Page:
What parents should know about 30 hours free childcare

In 30 hours free childcare by Amy ReyniersLeave a Comment

It’s week three of August and we’re still wrestling with 30 hours free childcare. This week, the facts every parent should know and the questions they are asking.

What is it?

The Government has committed to provide 3-4 year olds in the UK with 30 hours of free childcare for 38 weeks a year (during term time), double what’s currently offered.

The scheme to support working families will be available to up to 600,000 families and worth around £5,000 a year – including the £2,500 they can already save from existing free childcare offers.

Plans are being drawn up to introduce the changes for some families a year earlier than planned, with pilots in some areas offering 30 hours worth of free places from September 2016.

What free childcare is available now?

Introduced in September 2013 and now in its second year, currently, all three- and four-year-olds are entitled to 15 hours free childcare a week.

This is funded by the nursery education grant from local authorities of about £3.80 per child, per hour.

Some of the poorest two-year-olds are also entitled to 15 hours free childcare under a separate scheme.

Is the funding enough?

Many nurseries and pre-schools say no. Research by the National Day Nurseries Association from January 2015 suggests funding for every three- or four-year-old falls short by an average of £800 a year. Underfunding has been reported by the NDNA in six successive surveys over the past four years.

Despite rising costs, driven by pay, utilities and business rates, funding paid to nurseries by local authorities has been stagnating, with most local councils giving no increase.

Local authorities set different rates for the hourly nursery grant, the NDNA research suggests £3.80 is the average for nurseries, per child, per hour.
And at about half the national minimum wage, it is clear why nurseries in the independent and voluntary sector are having to get parents to make up the difference.

The Pre-School Learning Alliance says grants for the existing 15 hours fall, on average, 20% short of the true cost.

How do nurseries make up the shortfall?

The short answer is – from parents. However, extra hourly fees are not legal, so nurseries have got round this by requiring parents to take more than the total number of free hours and charging a set fee for the extra time.

Another way is limiting the flexibility of the way sessions are used. For example, requiring parents to use the free hours in specified three-hour sessions, but limiting these to two sessions per day. So a mother needing to cover two full working days, of say nine and a half hours or 19 hours a week, would only be able to use 12 hours of her 15-hour entitlement. And yet she is required to pay the full day rate (pro-rata) for the rest of the hours used.

Nurseries are also cross-subsidising from other parents of younger children, who typically pay a higher hourly fee – in part because the staff ratios to babies are lower – and use registration fees and one-off administration charges, not to mention paying to go on waiting lists for places, to fill gaps.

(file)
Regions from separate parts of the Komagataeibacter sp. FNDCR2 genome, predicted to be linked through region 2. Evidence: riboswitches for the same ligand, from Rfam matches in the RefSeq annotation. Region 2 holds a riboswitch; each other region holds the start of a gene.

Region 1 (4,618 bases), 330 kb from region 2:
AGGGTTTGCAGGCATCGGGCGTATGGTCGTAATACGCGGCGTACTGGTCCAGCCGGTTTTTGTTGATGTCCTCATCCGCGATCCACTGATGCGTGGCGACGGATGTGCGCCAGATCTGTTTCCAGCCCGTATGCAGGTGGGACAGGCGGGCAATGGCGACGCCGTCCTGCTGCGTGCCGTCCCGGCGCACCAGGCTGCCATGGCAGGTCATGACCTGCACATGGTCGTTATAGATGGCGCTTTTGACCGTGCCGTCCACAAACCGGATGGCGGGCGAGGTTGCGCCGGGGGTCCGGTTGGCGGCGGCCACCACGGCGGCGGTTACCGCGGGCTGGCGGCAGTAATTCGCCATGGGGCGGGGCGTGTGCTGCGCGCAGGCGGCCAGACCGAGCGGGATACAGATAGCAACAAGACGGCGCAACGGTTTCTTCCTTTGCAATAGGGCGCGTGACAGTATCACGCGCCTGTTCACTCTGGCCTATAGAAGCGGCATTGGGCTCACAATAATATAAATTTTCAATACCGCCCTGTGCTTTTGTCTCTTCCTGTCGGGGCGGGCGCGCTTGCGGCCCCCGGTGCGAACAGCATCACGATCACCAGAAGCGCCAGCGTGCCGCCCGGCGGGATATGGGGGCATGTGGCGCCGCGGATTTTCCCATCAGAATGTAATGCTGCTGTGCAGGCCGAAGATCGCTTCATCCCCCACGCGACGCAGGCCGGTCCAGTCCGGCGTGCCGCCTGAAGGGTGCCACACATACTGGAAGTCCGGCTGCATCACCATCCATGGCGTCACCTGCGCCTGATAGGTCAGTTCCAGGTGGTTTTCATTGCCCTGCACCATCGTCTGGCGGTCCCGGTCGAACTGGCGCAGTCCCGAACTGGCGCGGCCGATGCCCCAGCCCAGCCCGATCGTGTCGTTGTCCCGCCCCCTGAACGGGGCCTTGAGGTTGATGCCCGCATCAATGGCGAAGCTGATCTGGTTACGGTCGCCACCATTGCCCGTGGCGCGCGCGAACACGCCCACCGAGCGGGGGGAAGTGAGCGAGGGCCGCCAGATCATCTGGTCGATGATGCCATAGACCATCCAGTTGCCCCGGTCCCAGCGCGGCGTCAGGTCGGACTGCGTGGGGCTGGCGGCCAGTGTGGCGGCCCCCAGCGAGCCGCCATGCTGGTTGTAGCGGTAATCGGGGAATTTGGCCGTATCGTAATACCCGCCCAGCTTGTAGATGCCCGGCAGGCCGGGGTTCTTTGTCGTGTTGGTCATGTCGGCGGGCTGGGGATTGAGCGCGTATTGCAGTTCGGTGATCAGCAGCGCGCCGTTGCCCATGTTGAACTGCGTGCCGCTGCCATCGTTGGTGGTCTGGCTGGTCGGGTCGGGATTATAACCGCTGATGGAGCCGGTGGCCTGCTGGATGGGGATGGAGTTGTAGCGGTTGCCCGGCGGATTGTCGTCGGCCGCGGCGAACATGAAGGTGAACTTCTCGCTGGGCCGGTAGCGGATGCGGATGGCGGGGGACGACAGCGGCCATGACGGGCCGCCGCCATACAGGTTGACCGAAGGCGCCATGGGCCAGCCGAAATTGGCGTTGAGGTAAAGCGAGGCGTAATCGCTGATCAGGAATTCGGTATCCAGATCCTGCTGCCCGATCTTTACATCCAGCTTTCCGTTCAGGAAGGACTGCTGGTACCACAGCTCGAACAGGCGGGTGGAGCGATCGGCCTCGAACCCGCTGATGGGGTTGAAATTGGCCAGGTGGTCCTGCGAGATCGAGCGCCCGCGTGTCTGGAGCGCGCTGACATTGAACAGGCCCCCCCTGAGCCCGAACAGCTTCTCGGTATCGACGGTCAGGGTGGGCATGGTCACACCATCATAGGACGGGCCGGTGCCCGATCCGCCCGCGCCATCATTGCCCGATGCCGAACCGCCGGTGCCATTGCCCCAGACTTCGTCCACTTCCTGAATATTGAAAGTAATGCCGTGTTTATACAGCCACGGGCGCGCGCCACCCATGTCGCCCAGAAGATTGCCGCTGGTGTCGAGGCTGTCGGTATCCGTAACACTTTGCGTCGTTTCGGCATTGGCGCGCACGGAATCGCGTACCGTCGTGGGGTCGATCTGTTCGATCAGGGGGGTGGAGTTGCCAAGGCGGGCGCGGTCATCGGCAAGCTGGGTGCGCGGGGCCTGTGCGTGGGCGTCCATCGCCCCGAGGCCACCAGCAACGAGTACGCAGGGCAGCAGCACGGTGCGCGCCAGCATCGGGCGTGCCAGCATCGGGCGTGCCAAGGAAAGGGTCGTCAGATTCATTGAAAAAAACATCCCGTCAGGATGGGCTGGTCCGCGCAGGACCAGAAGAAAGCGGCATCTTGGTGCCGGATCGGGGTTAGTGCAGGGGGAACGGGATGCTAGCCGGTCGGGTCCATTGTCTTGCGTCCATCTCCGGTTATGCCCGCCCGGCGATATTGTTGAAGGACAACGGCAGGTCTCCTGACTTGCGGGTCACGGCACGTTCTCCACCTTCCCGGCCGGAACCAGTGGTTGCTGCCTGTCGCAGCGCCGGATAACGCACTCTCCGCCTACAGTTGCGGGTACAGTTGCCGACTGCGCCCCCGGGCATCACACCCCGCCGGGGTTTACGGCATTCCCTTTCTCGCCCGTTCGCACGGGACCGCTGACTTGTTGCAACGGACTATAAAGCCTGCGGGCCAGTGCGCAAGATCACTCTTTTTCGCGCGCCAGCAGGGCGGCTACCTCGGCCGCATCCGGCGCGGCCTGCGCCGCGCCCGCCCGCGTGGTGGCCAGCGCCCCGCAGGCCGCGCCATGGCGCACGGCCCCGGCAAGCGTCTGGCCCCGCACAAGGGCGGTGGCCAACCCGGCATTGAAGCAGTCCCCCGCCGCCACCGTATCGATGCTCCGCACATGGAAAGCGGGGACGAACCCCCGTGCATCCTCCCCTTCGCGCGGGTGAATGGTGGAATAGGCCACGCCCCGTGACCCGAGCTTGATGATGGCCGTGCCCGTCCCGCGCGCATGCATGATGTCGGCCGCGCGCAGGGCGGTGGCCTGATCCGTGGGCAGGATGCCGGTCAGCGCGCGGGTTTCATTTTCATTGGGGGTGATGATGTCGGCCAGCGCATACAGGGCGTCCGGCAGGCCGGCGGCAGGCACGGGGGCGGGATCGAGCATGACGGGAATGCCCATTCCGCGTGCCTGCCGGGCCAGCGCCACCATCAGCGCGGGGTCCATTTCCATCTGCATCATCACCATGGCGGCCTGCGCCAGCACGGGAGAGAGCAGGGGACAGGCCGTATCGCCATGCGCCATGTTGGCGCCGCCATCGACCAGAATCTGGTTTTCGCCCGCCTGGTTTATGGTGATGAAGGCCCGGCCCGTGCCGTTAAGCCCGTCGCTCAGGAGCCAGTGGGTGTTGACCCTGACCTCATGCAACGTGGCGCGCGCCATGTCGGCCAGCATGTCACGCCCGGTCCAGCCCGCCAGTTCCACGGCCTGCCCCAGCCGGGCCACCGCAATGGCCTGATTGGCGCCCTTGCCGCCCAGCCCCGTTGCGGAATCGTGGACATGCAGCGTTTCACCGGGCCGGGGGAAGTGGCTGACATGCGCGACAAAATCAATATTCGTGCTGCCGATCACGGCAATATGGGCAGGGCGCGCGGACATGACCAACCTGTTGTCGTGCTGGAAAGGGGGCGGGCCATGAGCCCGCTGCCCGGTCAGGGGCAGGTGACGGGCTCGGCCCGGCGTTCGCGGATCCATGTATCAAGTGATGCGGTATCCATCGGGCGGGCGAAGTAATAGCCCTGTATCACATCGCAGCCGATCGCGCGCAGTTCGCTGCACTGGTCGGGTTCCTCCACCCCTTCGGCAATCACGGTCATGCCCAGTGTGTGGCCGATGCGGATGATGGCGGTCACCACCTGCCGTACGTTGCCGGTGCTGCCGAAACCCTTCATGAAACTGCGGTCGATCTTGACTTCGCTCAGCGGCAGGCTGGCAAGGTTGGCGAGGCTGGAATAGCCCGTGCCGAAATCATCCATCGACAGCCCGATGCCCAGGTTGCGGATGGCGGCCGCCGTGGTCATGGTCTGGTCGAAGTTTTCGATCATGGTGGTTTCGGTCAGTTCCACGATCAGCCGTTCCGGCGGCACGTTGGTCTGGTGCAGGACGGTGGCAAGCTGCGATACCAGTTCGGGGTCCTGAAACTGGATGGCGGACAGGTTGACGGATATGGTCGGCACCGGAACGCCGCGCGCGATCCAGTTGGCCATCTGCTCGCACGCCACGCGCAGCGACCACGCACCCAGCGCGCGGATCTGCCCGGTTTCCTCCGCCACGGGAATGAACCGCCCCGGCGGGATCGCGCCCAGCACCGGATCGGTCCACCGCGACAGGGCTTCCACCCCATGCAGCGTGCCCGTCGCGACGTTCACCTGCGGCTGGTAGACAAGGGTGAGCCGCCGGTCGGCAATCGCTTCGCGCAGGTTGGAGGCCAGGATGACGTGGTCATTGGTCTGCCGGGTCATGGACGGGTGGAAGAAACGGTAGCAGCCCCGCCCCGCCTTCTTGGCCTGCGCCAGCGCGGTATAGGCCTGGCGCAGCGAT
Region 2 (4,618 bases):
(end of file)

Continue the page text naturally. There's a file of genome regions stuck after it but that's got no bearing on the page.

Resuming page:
Eligibility to the new scheme

The child must be aged between 3 and 4 and becomes eligible after their third birthday as per the timings in the following table:

Child’s 3rd birthday

1 January to 31 March – The beginning of term on or after 1 April
1 April to 31 August – The beginning of term on or after 1 September
1 September to 31 December – The beginning of term on or after 1 January

The existing 15 hour three- and four-year-old offer is a universal one. The Department for Education said that 99% of four-year-olds and 94% of three-year-olds have received free nursery places or funding for private childcare provision under the 15 hour scheme scheme.

Many of the details of the new scheme are not yet clear, however. The extra 15 hours are for children from families where both parents are working but we don’t yet know how much or how long parents will have to work in order to qualify for the extra childcare time and earlier reports of a £150,000 earnings threshold have since been denied.

Therefore, we cannot currently tell how many children will be entitled to the scheme.

Has the new scheme been fully costed?

During the general election campaign, the Conservatives pledged £350m for the extra hours. However, early-years providers said it would not be enough and to maintain quality a substantial increase in the rates would be necessary.

The Pre-School Learning Alliance’s research suggests £350m is a quarter of what is needed to make good existing shortfalls and roll the scheme out nationally.
Its chief executive, Neil Leitch, says: “I think we are at breaking point with just the 15 hours. Extend that to 30 and you will see a different position altogether.”

The Government has committed to increasing funding for these places with a review led by Sam Gyimah, Childcare Minister, closing last week and results pending.

And Employment Minister Priti Patel has set up a task force, with providers and stakeholders, to look at how the plans can be progressed speedily.

In brief

The 15 hour scheme is well established, covering 99% of four-year-olds and 94% of three-year-olds, according to the Department for Education. However, there are also well reported funding issues.

Pilots for the 30 hour scheme are due to roll out as early as next September. However, the sector eagerly awaits details of a committed funding increase, plans for implementation and criteria for eligibility.

We will continue to explore this issue over the next week and beyond as details emerge. Please join the debate and let us know your thoughts!

Share this Post